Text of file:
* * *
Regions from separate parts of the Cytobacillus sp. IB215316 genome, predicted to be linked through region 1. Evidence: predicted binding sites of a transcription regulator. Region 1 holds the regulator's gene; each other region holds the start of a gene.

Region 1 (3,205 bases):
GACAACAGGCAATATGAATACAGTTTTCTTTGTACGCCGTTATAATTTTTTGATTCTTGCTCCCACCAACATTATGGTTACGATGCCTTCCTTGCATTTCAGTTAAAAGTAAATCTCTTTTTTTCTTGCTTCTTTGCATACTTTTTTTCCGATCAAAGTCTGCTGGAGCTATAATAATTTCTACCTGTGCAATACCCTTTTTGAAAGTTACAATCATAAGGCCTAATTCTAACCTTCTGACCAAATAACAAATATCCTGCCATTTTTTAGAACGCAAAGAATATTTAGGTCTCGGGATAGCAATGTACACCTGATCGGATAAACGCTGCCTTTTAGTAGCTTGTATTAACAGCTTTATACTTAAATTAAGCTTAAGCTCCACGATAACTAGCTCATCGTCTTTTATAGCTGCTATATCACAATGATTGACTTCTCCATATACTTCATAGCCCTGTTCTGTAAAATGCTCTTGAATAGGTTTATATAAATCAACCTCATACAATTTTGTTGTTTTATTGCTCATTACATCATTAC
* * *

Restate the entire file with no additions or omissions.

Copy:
Regions from separate parts of the Cytobacillus sp. IB215316 genome, predicted to be linked through region 1. Evidence: predicted binding sites of a transcription regulator. Region 1 holds the regulator's gene; each other region holds the start of a gene.

Region 1 (3,205 bases):
GACAACAGGCAATATGAATACAGTTTTCTTTGTACGCCGTTATAATTTTTTGATTCTTGCTCCCACCAACATTATGGTTACGATGCCTTCCTTGCATTTCAGTTAAAAGTAAATCTCTTTTTTTCTTGCTTCTTTGCATACTTTTTTTCCGATCAAAGTCTGCTGGAGCTATAATAATTTCTACCTGTGCAATACCCTTTTTGAAAGTTACAATCATAAGGCCTAATTCTAACCTTCTGACCAAATAACAAATATCCTGCCATTTTTTAGAACGCAAAGAATATTTAGGTCTCGGGATAGCAATGTACACCTGATCGGATAAACGCTGCCTTTTAGTAGCTTGTATTAACAGCTTTATACTTAAATTAAGCTTAAGCTCCACGATAACTAGCTCATCGTCTTTTATAGCTGCTATATCACAATGATTGACTTCTCCATATACTTCATAGCCCTGTTCTGTAAAATGCTCTTGAATAGGTTTATATAAATCAACCTCATACAATTTTGTTGTTTTATTGCTCATTACATCATTAC